Higgins and Torvald: Selfish and Power-Hungry

     Both Higgins and Torvald are the dominant male characters in their respective books and in the film versions of each. The men have women at their side and use them in ways to help their own agendas. Higgins uses Liza in a bet in Bernard Shaw's 1913 Pygmalion and in Anthony Asquith and Leslie Howard's 1938 film version. Also Torvald's treatment of Nora in the end of Henrik Ibsen's 1879 A Doll's House and Joseph Losey's 1938 film version shows how he, like Higgins, seems to care for anyone but himself.

     After Higgins, Leslie Howard, teaches Liza, played by Wendy Hiller, how to speak more properly, he treats her like dirt. He does not congratulate her after she does so well at the ball. He was concerned with proving to Colonel Pickering, depicted by Scott Sunderland, that he could turn Liza around. He never takes into consideration her affection towards him. Liza began to look up to Higgins almost like a father, and then to treat her as he did proves his selfishness. Higgins was a lonely man; and, when Liza left him, he realized his mistake.

     Torvald, played by David Warner in the film, had the same disease of selfishness that Higgins had. He always talked down to Nora, played by Jane Fonda, like, my little squirrel, or my skylark. One act that proved this is when he forbade her to have any more macaroons. It is almost as though Nora could not act for herself or even think for herself. His real power-hungry side came through when the letter from Krogstad, portrayed by Edward Fox, appeared, and he read it. Immediately he was outraged and blamed Nora for his demise, shouting: "I'm ruined, you have ruined me." It turns out that his treatment of Nora was all she could take, especially since, as she explained how the two of them never sat down and talked about anything that was bothering them until he exploded on her. Nora, like Liza, left the man whose selfishness had overcome his good qualities.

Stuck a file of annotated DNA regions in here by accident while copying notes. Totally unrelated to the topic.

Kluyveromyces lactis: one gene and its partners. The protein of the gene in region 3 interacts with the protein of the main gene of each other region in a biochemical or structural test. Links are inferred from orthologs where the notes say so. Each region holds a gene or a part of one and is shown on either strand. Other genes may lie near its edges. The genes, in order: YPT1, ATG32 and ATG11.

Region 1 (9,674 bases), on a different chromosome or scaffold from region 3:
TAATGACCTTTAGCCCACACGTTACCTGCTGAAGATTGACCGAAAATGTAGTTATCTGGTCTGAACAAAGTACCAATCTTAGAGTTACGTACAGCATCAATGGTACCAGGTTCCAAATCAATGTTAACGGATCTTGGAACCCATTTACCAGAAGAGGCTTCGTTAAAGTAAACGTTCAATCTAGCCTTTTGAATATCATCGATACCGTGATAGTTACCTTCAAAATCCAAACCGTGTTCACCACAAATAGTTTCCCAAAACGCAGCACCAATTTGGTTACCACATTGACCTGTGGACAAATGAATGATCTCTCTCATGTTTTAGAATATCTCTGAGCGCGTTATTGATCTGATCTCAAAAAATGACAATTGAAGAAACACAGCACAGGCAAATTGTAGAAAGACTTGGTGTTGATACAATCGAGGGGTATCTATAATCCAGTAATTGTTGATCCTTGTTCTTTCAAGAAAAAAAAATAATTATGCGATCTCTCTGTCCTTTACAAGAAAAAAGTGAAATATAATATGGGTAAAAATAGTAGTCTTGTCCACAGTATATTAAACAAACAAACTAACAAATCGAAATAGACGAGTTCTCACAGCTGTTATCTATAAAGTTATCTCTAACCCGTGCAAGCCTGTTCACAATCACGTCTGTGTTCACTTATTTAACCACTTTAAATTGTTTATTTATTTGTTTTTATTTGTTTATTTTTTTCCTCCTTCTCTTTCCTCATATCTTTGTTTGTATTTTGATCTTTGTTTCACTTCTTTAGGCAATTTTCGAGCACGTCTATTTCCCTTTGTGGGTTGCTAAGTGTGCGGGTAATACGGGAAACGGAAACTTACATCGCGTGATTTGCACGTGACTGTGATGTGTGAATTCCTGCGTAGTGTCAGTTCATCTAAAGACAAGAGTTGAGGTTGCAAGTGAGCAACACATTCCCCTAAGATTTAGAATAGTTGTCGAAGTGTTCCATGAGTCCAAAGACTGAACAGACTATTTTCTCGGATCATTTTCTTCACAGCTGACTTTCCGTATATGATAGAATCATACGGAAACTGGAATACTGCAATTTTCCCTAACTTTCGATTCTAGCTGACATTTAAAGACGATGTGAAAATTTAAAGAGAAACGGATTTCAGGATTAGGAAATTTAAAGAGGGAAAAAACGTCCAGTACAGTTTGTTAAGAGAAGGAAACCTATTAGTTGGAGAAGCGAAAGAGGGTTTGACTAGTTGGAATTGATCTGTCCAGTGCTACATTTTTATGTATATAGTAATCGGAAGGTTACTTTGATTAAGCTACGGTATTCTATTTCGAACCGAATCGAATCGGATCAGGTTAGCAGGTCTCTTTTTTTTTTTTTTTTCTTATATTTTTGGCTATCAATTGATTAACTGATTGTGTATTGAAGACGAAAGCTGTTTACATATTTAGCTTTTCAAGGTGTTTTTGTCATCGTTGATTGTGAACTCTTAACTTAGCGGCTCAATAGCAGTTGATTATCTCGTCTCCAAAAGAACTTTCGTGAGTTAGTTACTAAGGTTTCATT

Both these men were morally good, but their treatment towards the women in their respective lives was filled with hatred and selfishness. The women had been there for them. Liza had filled a void in Higgins, and Nora had practically saved Torvald's life. Their search for self-fulfillment and power had ruined their lives.

Tim Alsobrooks

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